|Marriage: A "Costly Luxury"?|
|Written by Sherry|
|Thursday, 01 October 2009 07:27|
There was this thought provoking article on the Forbes website last week on the fact that our tax laws make marriage a "costly luxury" for the working poor.
The piece is written by two Notre Dame Profs and clearly reflects a Catholic sensibility.
"As recently as 10 years ago, the "marriage penalty" was the exclusive province of the middle and upper classes: Two people with approximately the same incomes would pay more taxes if they married (and filed taxes jointly) than if they did not marry and filed as single taxpayers. The Bush tax cuts attempted to make tax rates "marriage-neutral"; for most middle-class taxpayers, there is now, in fact, little if any difference between filing as a married couple or as unmarried singles.
The working poor, by contrast, are in a highly undesirable position when it comes to marital status and taxes. It literally doesn't pay for working poor parents to marry. Instead, it costs them precious money in the form of lost tax credits."
Read the whole thing. The authors recognize the financial and political difficulties of coming up with a solution but point out.
"We applaud the recent efforts of Congress to eradicate or reduce the marriage penalty for those with higher levels of income, but these efforts have overlooked the most at-risk sector of our society: families headed by the working poor. Our current income tax laws create a hurdle to getting married or cause a devastating surprise when the newly married couple files their first tax return as husband and wife. In our opinion, this is unfair to the people involved and unhealthy for a society that already has many people cohabitating rather than living as husband and wife. Studies continue to indicate that one of the contributing causes of poverty, illegitimacy, crime, inadequate education and other socioeconomic problems is the absence of married, committed parents in a family."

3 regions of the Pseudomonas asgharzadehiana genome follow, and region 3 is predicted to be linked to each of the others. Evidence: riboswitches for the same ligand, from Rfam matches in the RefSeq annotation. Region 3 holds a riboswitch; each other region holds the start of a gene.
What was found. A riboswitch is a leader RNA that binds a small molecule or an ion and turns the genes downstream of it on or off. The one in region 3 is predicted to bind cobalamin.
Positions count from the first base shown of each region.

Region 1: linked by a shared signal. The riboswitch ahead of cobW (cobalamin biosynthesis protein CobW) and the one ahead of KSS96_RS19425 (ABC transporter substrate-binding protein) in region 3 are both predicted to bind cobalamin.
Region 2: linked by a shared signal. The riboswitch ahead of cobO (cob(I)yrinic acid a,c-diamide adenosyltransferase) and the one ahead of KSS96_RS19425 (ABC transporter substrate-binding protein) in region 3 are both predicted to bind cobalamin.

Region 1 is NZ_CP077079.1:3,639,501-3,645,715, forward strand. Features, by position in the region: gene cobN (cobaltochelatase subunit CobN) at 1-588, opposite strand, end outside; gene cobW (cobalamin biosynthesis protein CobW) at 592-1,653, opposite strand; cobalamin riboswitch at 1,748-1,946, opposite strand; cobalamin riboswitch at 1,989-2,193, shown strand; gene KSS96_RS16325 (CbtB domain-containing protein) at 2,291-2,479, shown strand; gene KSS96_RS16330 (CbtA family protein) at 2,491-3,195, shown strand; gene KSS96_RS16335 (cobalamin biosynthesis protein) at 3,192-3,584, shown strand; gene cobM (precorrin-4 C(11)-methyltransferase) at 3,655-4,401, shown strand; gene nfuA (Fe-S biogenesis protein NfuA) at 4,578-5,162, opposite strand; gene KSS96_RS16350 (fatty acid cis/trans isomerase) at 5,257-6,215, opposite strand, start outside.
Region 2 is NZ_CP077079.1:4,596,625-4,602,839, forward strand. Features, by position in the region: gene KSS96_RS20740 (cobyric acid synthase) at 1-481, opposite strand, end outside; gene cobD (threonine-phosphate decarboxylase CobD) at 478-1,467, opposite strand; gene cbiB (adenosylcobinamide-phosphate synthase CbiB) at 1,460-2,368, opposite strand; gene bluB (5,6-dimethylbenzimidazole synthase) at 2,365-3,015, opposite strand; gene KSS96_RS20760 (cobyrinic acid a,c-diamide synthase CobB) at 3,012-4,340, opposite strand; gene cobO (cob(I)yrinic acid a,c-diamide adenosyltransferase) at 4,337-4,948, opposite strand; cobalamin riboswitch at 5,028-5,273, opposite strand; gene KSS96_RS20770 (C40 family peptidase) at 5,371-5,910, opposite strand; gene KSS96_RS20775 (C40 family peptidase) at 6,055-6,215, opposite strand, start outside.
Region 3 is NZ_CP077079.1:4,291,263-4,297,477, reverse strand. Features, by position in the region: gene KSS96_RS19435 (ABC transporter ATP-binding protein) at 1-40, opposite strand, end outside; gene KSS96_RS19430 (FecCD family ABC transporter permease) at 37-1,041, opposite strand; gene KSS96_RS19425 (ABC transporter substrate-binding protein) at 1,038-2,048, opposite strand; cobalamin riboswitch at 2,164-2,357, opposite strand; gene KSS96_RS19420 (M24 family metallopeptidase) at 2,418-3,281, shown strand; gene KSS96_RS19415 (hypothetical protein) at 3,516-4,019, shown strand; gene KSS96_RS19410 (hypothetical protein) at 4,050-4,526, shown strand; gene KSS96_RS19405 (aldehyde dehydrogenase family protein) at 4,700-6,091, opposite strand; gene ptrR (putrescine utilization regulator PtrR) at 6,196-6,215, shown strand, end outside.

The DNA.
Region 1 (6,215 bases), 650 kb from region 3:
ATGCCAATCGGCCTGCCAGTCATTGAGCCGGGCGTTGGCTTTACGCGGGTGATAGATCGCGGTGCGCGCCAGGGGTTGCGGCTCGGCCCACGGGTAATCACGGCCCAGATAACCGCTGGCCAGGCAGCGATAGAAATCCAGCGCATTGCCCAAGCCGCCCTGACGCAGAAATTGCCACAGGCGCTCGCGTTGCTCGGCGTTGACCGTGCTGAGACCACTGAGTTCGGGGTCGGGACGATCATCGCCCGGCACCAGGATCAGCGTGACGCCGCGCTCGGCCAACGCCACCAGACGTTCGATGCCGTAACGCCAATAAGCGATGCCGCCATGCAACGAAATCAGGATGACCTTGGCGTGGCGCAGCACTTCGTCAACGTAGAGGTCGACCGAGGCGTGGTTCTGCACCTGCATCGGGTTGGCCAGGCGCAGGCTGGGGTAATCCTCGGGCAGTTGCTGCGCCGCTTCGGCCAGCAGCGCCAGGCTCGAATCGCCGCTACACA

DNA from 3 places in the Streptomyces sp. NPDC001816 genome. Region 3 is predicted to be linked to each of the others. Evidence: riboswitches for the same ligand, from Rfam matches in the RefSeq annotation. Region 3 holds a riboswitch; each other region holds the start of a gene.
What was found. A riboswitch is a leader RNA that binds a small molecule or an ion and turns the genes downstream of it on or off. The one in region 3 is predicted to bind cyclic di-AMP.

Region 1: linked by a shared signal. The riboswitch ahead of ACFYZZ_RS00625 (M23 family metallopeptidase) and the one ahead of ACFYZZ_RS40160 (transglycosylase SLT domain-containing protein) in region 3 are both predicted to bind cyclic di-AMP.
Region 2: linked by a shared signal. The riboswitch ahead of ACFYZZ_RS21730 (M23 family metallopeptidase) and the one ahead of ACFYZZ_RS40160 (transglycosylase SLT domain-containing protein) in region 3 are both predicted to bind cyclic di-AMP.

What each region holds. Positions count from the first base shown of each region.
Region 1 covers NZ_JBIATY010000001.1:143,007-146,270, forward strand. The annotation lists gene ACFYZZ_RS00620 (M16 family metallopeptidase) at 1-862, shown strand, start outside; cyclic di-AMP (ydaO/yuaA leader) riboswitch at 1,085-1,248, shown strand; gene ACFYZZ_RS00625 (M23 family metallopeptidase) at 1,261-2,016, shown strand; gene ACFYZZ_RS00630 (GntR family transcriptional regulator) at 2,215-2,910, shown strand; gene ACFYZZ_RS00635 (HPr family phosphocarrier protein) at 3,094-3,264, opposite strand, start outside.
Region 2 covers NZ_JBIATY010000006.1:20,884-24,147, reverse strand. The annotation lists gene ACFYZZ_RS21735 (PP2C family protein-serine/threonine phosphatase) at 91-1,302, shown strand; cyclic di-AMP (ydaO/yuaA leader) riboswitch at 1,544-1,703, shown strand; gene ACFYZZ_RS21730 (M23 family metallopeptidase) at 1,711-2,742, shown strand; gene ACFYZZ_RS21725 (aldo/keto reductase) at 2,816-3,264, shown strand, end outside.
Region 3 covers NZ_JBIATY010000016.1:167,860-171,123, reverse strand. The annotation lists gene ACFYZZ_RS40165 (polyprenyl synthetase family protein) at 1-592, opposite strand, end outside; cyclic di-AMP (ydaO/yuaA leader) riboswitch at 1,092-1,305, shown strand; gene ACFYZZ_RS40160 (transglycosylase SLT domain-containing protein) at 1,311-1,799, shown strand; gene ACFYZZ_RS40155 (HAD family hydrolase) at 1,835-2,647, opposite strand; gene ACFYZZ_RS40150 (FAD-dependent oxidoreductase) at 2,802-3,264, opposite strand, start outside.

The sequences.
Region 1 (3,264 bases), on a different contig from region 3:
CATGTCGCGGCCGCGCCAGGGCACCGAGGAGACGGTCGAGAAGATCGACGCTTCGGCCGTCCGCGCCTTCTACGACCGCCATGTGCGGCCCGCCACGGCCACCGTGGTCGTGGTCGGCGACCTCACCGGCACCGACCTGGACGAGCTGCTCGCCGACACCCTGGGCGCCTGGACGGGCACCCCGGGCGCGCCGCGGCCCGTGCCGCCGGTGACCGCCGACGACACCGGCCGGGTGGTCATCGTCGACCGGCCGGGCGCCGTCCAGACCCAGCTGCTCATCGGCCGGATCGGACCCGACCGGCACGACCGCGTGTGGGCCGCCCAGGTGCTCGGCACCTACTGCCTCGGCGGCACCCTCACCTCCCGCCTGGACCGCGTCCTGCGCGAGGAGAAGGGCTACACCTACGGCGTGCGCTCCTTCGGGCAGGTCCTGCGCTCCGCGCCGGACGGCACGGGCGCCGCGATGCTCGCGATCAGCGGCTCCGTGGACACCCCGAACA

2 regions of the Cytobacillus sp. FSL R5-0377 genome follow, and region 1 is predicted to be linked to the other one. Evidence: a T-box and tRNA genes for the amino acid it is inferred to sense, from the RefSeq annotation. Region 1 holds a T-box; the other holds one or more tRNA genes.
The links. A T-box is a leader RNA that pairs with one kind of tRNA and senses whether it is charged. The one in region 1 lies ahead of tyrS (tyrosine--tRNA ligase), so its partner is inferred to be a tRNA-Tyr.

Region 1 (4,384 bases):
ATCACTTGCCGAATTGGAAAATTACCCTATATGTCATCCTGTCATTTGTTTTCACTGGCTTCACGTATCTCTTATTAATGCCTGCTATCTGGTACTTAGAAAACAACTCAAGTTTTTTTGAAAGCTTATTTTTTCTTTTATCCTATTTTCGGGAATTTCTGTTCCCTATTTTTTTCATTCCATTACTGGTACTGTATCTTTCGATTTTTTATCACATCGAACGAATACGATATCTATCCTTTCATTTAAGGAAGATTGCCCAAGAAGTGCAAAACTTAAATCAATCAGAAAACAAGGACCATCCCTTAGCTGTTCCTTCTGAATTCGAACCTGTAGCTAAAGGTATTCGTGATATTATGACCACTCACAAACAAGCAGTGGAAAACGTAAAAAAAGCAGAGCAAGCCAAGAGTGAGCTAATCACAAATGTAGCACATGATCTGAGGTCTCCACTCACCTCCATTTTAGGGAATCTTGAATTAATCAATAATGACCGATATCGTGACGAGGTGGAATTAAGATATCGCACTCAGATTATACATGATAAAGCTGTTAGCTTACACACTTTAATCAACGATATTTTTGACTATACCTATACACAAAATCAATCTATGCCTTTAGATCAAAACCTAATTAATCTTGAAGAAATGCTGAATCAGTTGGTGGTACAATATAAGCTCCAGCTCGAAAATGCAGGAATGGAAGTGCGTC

A nice example of lay competence used to shape and "evangelize" our structures.